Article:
When obedience wanes…

SEAGULL and MOON

It is a life of obedience that testifies not only to the world but to ourselves that we are God’s children.

Sometimes we need to go back to the beginning, picking ourselves up and dusting ourselves off and starting over. We slipped up, maybe a smidgen, maybe a few thousand miles worth. But wrong is wrong and once we are rightly convicted we choose to humble ourselves, crawl to the Cross, and allow Him — the One who loves us in our good, our bad and everything else that we are in between and then some! — to love us back to obedient love that bends the knee to God and pushes past self to serve another.

I have been missing my Michael’s writing on Longings End, so today I visited his archived essays, which are all quite insightful, brimming with biblical truth.

And today’s lesson is on…

Obedience

It is only when we obey God’s laws that we can be quite sure that we really know him.  The man who claims to know God but does not obey his laws is not only a liar but lives in self-delusion.  But the more a man obeys God’s laws the more truly and fully does he show his love for him.  Obedience is the test of whether we really live “in God” or not.  The life of a man who professes to be living in him must live as Christ lived.  (1 John 2:3-6  J. B. Phillips translation)

I have often found the words of the Bible to be utterly direct and strong as if clad in steel with the ability to break down some of our favorite hiding places.  The words of the Bible penetrate and pierce, just as God says they will.  When digested by hungry souls, God’s word, empowered by His Spirit, goes right to work; convicting us of sin, encouraging us in faithfulness, training us in righteousness, exhorting us onto ever greater love, and examining our present claims of faith and love for God.

The words of the apostle John throughout his first letter slice their way more deeply into our vision of ourselves as children of God than perhaps anyplace else I know of in the Bible.  He uses firm clear language and leaves no vagaries  behind with which we might shelter ourselves against the awfulness of God.

John makes the point that an individual is not a Christian merely by saying it is so but because Christ, living within him or her is expressed through a life of obedience! 

A better proof of our sonship is this: that we, even to our own amazement, live lives not according to our own personal desires but His.  Jesus shed His blood on our behalf to bring us back to God.  There was no other means by which we could have achieved reconciliation with the Father.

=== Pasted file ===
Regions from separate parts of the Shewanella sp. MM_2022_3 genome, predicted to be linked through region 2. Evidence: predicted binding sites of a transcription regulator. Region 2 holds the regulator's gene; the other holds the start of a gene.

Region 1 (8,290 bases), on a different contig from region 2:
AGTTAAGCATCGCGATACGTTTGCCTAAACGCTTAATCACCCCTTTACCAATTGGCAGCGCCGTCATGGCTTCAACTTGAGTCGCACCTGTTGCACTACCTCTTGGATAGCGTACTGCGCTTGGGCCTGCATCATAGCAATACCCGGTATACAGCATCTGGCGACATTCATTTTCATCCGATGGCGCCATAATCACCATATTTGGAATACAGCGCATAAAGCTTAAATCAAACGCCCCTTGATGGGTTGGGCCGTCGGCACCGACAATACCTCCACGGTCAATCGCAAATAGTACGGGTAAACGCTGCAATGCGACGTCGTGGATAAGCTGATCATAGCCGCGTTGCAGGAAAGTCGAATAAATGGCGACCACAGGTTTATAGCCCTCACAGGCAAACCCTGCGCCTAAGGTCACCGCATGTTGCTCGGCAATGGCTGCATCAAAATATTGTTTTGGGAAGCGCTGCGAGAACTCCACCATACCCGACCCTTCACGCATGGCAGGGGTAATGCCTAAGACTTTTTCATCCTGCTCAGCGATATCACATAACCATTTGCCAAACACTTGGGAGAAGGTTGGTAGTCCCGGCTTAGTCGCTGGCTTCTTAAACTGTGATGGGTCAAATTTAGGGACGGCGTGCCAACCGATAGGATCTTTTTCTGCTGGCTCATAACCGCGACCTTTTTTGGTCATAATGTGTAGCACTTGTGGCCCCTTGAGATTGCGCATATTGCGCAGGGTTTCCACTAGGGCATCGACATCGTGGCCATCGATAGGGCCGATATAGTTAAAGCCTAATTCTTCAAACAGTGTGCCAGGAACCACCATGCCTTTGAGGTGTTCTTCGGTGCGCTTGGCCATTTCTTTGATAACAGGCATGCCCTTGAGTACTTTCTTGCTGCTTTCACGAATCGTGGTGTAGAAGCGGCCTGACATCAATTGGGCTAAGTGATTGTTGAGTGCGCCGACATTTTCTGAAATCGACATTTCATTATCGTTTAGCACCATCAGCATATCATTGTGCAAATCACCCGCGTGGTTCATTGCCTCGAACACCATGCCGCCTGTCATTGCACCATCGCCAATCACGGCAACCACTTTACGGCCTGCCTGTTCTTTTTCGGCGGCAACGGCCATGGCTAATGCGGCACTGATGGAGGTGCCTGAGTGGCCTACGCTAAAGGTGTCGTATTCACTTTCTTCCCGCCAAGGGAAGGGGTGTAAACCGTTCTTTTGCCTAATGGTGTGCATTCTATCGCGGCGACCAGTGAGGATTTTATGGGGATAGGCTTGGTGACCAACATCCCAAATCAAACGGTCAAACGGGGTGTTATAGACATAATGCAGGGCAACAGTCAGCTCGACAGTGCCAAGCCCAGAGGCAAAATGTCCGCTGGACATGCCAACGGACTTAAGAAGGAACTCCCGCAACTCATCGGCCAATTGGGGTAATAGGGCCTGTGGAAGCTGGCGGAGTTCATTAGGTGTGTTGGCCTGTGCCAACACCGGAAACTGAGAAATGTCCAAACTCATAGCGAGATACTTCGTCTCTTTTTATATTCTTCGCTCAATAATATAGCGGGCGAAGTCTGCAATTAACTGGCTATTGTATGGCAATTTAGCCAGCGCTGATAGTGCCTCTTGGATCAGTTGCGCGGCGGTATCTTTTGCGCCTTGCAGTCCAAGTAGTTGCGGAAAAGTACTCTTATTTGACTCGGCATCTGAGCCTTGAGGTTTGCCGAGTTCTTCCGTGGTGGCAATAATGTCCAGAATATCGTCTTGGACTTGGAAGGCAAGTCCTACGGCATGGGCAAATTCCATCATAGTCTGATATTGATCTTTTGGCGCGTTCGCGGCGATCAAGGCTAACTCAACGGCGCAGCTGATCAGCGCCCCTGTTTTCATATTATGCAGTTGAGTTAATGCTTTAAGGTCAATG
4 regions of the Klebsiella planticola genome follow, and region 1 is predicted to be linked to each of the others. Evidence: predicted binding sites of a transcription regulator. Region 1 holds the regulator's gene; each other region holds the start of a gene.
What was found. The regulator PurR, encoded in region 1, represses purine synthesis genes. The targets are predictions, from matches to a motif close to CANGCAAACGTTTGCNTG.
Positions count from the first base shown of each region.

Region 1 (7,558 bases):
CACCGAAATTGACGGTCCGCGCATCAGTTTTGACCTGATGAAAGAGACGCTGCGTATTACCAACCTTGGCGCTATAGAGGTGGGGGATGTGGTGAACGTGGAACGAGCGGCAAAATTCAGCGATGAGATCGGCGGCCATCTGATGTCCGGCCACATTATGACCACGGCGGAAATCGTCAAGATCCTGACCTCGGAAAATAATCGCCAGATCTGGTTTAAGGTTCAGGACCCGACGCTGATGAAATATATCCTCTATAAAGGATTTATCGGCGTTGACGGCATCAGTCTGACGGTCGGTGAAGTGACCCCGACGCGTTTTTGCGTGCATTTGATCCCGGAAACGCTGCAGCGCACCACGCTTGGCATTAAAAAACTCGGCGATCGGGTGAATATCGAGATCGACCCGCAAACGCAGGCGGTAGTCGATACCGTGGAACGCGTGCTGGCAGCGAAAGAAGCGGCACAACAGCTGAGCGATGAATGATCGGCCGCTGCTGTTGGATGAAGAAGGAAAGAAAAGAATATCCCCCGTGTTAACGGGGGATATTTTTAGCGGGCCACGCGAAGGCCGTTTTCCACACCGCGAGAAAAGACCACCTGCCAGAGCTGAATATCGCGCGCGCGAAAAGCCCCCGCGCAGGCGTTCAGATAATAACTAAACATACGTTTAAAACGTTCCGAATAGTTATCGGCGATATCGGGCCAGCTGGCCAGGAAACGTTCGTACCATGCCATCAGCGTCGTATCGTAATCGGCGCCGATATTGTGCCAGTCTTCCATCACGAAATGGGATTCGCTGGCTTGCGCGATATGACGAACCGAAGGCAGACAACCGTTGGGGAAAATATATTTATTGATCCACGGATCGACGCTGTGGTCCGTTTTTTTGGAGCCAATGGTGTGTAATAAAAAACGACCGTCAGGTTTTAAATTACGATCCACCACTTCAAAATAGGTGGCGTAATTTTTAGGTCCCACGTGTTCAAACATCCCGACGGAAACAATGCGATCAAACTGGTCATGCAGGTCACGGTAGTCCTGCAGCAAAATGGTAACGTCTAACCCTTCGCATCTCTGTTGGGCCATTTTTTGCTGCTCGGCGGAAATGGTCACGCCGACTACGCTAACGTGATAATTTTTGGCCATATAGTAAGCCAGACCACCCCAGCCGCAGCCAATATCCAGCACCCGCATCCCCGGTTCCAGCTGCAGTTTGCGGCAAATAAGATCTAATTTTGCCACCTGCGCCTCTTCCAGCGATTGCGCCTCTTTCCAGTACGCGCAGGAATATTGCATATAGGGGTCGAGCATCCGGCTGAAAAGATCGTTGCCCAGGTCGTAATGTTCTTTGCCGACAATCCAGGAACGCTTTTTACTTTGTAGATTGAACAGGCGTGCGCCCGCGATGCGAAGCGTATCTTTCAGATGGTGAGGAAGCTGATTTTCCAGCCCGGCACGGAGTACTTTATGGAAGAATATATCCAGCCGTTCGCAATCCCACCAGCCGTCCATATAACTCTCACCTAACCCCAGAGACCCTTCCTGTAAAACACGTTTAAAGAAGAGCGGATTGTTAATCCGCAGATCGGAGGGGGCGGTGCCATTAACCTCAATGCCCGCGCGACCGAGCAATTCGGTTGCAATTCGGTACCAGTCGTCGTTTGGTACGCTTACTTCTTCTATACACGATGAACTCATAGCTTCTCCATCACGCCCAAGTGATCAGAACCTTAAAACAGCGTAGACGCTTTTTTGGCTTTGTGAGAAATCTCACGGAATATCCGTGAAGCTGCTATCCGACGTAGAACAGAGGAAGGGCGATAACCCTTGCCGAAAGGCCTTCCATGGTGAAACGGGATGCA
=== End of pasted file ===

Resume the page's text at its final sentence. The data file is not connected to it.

His promises to the believer include the sharing of His very life with us.  Oh, the joy that fills a soul which sees our absolute

To finish reading Michael’s essay, please click here.

~sheila

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6 thoughts on “When obedience wanes…

  1. Dear Sheila
    For a long time I mistakenly thought this to mean that to show God we love Him, we had to obey Him. That brought fear and terror to my heart for deep down I believed Him to be an exact slave master that expected me to behave perfectly to show Him my love. The God I had in mind was not a lovable fellow. What a joy when He revealed to my heart that once we truly experience His love and forgiveness for ourselves, obedience to Him, and not the expectations of others about Him, becomes as natural as breathing! Who in their right minds would want to be disobedient to Love! Thanks to Michael, dear friend.
    Blessings XX
    Mia

    • “The God I had in mind was not a lovable fellow.” – I think this conclusion more common than we might be willing to recognize, Mia. And I wonder if the reason behind it has more to do with what we have been taught by others as opposed to what God himself teaches us.

      Thank you for your visits and thoughtful comments, Mia!

  2. This reminds me of Mary Bonner’s post I read today about intending to do something versus actually doing it. Our “best intentions” aren’t necessarily obedience; obedience requires our doing it. Thanks for reminding us.

    • Ay, we mustn’t be content with our good intentions alone. As you point out, we must translate these good intentions into the world around us through actions–something that requires a lot more effort!